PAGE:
Title: Bear, Otter and the Kid (Bear, Otter, and the Kid Chronicles #1)
Author: TJ Klune
Buy link: Amazon.com (Second Edition)
Genre: M/M Contemporary Romance
Length: 350 pages
Rating: 4.75 out of 5 rating stars
A Guest Review by Raine
Summary Review: Outrageous self conscious fun- an over emotional and exhausting read probably provoking love or hate reactions to its individual and intense main character but written with an addictive and innocent conviction.
Three years ago, Bear McKenna’s mother took off for parts unknown with her new boyfriend, leaving Bear to raise his six-year-old brother Tyson, aka the Kid. Somehow they’ve muddled through, but since he’s totally devoted to the Kid, Bear isn’t actually doing much living—with a few exceptions, he’s retreated from the world, and he’s mostly okay with that. Until Otter comes home.
Otter is Bear’s best friend’s older brother, and as they’ve done for their whole lives, Bear and Otter crash and collide in ways neither expect. This time, though, there’s nowhere to run from the depth of emotion between them. Bear still believes his place is as the Kid’s guardian, but he can’t help thinking there could be something more for him in the world… something or someone.
Bear, Otter and the Kid Chronicles
I loved the energy and exuberance of this book which reminded me of a half grown puppy…..sorry to drag in even more live stock albeit a metaphorical addition…with large muddy paws and no sense of personal space. The characters bounced off the page with their heartfelt loves and losses. They overcame a certain amount of my occasional jaw dropping disbelief just by sheer animal vitality. I adored the whole tortuous, tortured and over the top, passionately romantic denial between Bear and Otter, even while muttering to myself about Bear’s hang ups with sexual labels.
Being part of Bear’s enthusiastic first person stream of consciousness had positive and negative qualities. One draw back was that I often felt like a water battered rock in the aforementioned stream. Bear’s habit of sharing his multi faceted thoughts and fears, of explaining what he really felt would be a bad idea and then going ahead and doing it anyway was exhausting, irritating and eventually oddly endearing. This profligate and intense style created bucket loads of intimacy, even though occasionally Bear was less than honest with himself and consequently the reader. Frankly, if you don’t take kindly to Bear this book would be a bit of a self indulgent nightmare. You do have to cope with Bear’s individual, but penetrating voice – over narration of events past, present with possible futures imagined in. This in addition to his over analytical chaotic inner self. I regarded the white water slalom of his swirling thoughts to be more than generally entertaining especially in relation to his brother, when they frequently became moving. The shared scenes spent sheltering from emotional earthquakes in the bath tub became more than convincing. I found Papa Bear very appealing.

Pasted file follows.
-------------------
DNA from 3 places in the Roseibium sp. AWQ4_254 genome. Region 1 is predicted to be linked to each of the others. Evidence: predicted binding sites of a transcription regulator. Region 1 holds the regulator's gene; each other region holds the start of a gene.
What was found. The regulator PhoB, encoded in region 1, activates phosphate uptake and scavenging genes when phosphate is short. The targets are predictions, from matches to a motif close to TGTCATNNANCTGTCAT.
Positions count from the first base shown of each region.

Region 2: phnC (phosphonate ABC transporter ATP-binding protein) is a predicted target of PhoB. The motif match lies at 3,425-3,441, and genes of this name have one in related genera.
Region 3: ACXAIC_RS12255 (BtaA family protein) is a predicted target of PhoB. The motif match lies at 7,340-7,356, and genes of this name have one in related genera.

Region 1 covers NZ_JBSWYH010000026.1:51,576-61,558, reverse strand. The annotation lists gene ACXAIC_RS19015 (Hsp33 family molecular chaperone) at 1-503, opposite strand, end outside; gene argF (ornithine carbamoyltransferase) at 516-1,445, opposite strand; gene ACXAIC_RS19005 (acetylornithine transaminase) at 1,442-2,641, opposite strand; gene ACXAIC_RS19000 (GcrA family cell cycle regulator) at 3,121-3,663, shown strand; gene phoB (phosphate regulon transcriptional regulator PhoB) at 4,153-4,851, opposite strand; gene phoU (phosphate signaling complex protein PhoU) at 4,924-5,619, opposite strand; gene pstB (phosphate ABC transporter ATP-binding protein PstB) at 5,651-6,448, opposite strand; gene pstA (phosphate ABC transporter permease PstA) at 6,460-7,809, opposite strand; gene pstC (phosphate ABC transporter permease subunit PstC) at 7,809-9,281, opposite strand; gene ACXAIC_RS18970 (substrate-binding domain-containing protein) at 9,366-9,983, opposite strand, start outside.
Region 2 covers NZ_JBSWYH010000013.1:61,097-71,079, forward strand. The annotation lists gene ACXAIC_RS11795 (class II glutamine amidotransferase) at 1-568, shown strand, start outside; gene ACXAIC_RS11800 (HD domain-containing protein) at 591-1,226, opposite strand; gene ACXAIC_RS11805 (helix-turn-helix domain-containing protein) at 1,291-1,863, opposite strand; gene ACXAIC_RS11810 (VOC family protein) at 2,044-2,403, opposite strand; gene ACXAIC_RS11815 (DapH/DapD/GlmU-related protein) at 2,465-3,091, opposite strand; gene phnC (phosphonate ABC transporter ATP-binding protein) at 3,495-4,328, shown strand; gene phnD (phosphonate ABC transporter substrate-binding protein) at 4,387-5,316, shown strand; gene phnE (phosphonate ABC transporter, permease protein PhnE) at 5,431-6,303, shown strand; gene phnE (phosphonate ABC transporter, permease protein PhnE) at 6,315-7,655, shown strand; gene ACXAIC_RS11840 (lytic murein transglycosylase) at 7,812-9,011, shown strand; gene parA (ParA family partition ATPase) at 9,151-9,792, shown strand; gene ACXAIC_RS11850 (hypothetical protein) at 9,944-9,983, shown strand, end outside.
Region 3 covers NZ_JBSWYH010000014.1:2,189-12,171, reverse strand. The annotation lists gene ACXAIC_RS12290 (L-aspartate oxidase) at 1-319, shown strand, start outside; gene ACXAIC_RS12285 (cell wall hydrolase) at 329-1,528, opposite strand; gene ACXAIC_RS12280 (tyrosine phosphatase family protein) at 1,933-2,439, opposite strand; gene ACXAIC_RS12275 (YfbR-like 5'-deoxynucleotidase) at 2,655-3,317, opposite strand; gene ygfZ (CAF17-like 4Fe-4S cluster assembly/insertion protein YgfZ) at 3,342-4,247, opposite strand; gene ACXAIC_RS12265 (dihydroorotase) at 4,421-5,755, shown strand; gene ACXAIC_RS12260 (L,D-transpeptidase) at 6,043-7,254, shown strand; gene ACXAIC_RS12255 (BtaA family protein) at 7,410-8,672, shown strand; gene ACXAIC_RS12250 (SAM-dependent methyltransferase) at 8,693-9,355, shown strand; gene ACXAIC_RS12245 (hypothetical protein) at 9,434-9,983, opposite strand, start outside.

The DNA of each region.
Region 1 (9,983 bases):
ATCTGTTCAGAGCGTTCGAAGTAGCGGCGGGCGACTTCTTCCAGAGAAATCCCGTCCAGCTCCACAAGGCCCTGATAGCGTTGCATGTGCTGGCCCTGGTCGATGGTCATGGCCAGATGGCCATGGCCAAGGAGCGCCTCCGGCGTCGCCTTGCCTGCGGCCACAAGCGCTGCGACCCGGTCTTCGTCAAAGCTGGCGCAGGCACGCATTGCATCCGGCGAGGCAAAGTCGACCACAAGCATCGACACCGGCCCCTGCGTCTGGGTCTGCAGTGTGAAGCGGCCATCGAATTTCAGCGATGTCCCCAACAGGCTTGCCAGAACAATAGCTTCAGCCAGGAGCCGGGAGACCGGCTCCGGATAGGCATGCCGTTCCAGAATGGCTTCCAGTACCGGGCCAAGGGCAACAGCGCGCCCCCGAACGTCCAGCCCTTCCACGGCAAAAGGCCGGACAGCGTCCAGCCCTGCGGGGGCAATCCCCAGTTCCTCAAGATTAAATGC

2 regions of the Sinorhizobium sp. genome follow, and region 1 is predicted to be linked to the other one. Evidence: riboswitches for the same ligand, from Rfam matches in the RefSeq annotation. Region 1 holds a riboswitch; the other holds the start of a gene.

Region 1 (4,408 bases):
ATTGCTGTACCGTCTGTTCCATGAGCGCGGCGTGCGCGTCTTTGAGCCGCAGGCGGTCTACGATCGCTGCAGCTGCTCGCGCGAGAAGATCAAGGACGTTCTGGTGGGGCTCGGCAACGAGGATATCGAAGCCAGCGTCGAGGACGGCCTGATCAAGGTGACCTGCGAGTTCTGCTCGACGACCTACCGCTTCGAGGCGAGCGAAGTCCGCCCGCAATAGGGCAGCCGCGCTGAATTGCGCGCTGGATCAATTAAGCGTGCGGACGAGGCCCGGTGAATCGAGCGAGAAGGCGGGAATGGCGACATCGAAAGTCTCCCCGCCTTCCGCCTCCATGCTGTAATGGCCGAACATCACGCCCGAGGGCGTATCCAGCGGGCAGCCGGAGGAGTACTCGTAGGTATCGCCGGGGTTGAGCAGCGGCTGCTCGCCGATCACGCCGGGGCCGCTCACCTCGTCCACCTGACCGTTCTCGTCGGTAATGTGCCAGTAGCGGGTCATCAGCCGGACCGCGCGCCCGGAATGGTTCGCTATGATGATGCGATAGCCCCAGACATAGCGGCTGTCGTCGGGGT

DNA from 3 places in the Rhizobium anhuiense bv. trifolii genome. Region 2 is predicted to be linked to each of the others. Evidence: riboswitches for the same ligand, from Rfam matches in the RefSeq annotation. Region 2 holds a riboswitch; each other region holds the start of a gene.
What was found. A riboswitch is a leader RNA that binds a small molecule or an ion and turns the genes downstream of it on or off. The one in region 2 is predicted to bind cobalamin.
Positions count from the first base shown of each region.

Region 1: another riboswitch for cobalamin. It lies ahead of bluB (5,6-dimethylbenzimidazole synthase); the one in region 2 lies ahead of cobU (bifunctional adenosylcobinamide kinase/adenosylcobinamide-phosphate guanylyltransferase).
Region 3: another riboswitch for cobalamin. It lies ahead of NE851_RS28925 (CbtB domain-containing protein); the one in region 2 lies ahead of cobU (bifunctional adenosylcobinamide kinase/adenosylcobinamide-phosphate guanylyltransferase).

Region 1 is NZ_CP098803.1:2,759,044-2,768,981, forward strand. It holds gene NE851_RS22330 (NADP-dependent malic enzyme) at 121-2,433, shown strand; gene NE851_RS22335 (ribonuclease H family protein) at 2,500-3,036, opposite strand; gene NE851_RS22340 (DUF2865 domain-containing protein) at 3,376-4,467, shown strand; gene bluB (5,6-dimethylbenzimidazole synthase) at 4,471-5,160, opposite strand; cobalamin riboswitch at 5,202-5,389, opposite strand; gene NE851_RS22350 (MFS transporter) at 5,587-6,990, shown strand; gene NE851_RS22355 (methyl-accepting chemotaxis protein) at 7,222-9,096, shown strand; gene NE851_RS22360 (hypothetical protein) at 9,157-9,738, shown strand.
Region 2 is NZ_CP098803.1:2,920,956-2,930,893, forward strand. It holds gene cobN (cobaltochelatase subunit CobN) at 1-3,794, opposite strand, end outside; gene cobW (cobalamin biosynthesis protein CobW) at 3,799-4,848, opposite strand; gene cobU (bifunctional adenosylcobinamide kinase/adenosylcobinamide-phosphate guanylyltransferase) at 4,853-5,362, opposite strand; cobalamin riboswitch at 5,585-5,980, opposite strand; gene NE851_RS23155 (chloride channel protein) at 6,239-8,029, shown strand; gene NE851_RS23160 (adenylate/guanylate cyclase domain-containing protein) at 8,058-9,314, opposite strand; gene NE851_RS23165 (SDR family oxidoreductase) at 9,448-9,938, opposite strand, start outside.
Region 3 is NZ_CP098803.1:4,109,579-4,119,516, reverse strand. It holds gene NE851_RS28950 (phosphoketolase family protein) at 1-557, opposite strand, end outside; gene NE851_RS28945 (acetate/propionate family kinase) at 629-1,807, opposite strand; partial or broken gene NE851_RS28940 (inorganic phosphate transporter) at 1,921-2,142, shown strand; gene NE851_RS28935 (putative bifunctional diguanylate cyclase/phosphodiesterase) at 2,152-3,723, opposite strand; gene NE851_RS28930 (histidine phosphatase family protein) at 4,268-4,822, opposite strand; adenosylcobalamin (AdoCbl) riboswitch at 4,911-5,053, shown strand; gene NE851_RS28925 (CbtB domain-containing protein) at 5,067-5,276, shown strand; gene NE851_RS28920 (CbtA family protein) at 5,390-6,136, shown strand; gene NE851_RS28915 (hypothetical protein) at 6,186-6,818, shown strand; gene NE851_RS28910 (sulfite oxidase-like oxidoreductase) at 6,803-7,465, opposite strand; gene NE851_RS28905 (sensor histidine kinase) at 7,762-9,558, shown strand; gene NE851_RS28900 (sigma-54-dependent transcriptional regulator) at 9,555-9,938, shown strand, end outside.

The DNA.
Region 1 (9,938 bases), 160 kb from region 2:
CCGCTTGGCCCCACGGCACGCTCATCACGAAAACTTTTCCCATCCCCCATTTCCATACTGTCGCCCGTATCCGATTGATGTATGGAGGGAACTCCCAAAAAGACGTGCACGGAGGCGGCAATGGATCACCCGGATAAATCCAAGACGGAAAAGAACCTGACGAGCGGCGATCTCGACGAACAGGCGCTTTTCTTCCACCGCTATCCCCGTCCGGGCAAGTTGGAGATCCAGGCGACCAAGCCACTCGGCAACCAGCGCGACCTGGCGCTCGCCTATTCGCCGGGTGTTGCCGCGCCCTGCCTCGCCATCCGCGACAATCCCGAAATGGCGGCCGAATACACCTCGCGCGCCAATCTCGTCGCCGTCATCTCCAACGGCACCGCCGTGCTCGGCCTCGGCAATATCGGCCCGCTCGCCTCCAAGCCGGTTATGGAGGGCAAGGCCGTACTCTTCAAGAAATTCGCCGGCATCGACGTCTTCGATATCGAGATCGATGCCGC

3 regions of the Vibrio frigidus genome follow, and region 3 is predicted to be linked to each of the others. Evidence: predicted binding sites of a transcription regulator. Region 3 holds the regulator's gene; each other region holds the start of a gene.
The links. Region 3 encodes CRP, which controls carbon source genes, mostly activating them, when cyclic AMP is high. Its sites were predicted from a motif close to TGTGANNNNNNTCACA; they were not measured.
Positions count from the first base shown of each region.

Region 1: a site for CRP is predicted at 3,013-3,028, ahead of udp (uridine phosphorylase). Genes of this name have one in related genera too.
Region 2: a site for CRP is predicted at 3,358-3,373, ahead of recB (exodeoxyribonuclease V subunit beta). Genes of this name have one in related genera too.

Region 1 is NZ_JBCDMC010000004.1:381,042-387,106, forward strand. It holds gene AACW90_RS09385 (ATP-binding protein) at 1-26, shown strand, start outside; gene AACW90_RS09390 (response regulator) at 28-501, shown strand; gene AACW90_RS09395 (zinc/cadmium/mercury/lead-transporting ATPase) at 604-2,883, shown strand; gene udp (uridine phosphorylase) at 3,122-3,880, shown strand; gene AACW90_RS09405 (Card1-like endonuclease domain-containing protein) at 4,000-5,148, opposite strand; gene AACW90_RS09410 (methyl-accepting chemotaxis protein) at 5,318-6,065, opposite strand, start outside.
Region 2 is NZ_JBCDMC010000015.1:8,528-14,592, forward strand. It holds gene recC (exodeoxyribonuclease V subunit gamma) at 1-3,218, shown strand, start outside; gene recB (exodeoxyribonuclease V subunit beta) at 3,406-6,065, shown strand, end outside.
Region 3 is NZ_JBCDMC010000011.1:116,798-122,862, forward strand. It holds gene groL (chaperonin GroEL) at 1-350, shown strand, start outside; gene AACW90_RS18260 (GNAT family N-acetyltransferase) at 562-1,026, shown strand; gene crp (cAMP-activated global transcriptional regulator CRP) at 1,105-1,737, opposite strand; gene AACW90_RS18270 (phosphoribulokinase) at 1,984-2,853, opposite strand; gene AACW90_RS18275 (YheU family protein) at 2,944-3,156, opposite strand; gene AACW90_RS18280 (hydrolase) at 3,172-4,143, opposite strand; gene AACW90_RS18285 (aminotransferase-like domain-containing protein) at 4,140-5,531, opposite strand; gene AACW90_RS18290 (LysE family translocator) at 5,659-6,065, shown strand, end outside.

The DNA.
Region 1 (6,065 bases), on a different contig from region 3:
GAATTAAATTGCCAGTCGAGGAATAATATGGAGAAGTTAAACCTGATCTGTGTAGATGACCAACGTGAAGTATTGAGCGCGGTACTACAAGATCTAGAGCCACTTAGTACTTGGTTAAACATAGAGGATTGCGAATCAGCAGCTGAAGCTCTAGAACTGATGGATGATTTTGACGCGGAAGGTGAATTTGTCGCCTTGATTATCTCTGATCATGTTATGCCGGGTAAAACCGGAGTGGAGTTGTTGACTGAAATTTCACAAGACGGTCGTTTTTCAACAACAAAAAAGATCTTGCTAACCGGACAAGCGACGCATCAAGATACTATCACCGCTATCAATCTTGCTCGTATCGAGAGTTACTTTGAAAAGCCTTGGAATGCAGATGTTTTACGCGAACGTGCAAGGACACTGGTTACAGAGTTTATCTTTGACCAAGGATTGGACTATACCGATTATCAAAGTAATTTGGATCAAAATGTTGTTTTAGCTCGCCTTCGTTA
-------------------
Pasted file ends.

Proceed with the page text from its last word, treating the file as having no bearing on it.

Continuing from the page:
The precocious and brilliant Tyson had some wonderfully poignant and also smart ass funny lines. He is justifiably at the the absolute heart of the book, both emotionally and as a focus for the plot. I did feel that the characterisation went a little off age appropriate comments towards the end of the book. Even allowing for the Kid’s mix of shrewd intelligence and naivety the back chat about gay and BDSM sex seemed unlikely for a nine year old.
That’s not to say there isn’t already a healthy dose of the unlikely in here. I was completely grabbed emotionally by the letter written with some world shaking selfishness by the guys’ mother. However later actions by her were I felt much less believable almost because of this almost pathological self centredness.
From the very first pages I was always emotionally invested in the characters the writer has created. Otter’s self denial and protective strength and unconditional love was splendidly romantic. Bear’s support system of caring friends helped ground the story with the practical details of an everyday difficult life. His quirky relationships with girlfriend Anna and best friend Creed were believable and enjoyable. I also really appreciated the sense of how important the location was as part of the story, adding to Bear’s feeling of being left behind as everyone goes away and leaves him physically and emotionally stranded. When it comes to the increasingly melodramatic ramifications of the plot my personal alarm system started sounding early on and eventually finished with lights flashing urgently. However the cosmic energy and self belief of the personalities struggling here muted everything but my determination to find out how on earth Bear, Otter and the Kid finally achieve happiness.
( I know there has been some upset about the provenance of this book in relation to the film Shelter; which I selected as my film of choice for family over Christmas 2011, I even confess that I cheated over the draw so we saw it first – it really is one of my favourite films. However if any one is still interested- in terms of my opinion for the review, I have always felt that the heart and spirit of this book is very different to the film and as such has been uniquely created.)
I am following this review with one of the sequel, I found it impossible to combine a critique of the two which was what I had intended!